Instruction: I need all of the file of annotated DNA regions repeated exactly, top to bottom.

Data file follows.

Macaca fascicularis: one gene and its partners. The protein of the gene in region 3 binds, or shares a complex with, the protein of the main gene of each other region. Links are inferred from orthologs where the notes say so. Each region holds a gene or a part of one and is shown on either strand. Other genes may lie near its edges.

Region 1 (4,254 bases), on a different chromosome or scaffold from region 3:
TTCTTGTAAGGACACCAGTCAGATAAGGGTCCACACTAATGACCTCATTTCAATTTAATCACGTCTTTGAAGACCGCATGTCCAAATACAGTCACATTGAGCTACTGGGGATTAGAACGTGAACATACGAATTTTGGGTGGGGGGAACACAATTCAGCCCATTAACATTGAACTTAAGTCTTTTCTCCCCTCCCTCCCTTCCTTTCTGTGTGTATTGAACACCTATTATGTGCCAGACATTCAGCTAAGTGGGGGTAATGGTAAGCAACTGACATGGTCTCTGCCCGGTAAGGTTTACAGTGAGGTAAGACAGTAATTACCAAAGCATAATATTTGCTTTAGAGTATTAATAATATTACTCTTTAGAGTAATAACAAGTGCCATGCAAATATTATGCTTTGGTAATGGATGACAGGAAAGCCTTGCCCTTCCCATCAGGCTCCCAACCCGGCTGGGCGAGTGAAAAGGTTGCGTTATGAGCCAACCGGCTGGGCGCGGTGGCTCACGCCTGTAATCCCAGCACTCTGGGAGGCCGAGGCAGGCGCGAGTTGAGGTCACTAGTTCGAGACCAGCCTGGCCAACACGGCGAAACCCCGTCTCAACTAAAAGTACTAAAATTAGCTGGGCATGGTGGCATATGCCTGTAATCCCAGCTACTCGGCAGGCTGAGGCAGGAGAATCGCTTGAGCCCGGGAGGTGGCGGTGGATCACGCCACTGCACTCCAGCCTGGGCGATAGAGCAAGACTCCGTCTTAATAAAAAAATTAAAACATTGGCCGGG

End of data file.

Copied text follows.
Macaca fascicularis: one gene and its partners. The protein of the gene in region 3 binds, or shares a complex with, the protein of the main gene of each other region. Links are inferred from orthologs where the notes say so. Each region holds a gene or a part of one and is shown on either strand. Other genes may lie near its edges.

Region 1 (4,254 bases), on a different chromosome or scaffold from region 3:
TTCTTGTAAGGACACCAGTCAGATAAGGGTCCACACTAATGACCTCATTTCAATTTAATCACGTCTTTGAAGACCGCATGTCCAAATACAGTCACATTGAGCTACTGGGGATTAGAACGTGAACATACGAATTTTGGGTGGGGGGAACACAATTCAGCCCATTAACATTGAACTTAAGTCTTTTCTCCCCTCCCTCCCTTCCTTTCTGTGTGTATTGAACACCTATTATGTGCCAGACATTCAGCTAAGTGGGGGTAATGGTAAGCAACTGACATGGTCTCTGCCCGGTAAGGTTTACAGTGAGGTAAGACAGTAATTACCAAAGCATAATATTTGCTTTAGAGTATTAATAATATTACTCTTTAGAGTAATAACAAGTGCCATGCAAATATTATGCTTTGGTAATGGATGACAGGAAAGCCTTGCCCTTCCCATCAGGCTCCCAACCCGGCTGGGCGAGTGAAAAGGTTGCGTTATGAGCCAACCGGCTGGGCGCGGTGGCTCACGCCTGTAATCCCAGCACTCTGGGAGGCCGAGGCAGGCGCGAGTTGAGGTCACTAGTTCGAGACCAGCCTGGCCAACACGGCGAAACCCCGTCTCAACTAAAAGTACTAAAATTAGCTGGGCATGGTGGCATATGCCTGTAATCCCAGCTACTCGGCAGGCTGAGGCAGGAGAATCGCTTGAGCCCGGGAGGTGGCGGTGGATCACGCCACTGCACTCCAGCCTGGGCGATAGAGCAAGACTCCGTCTTAATAAAAAAATTAAAACATTGGCCGGG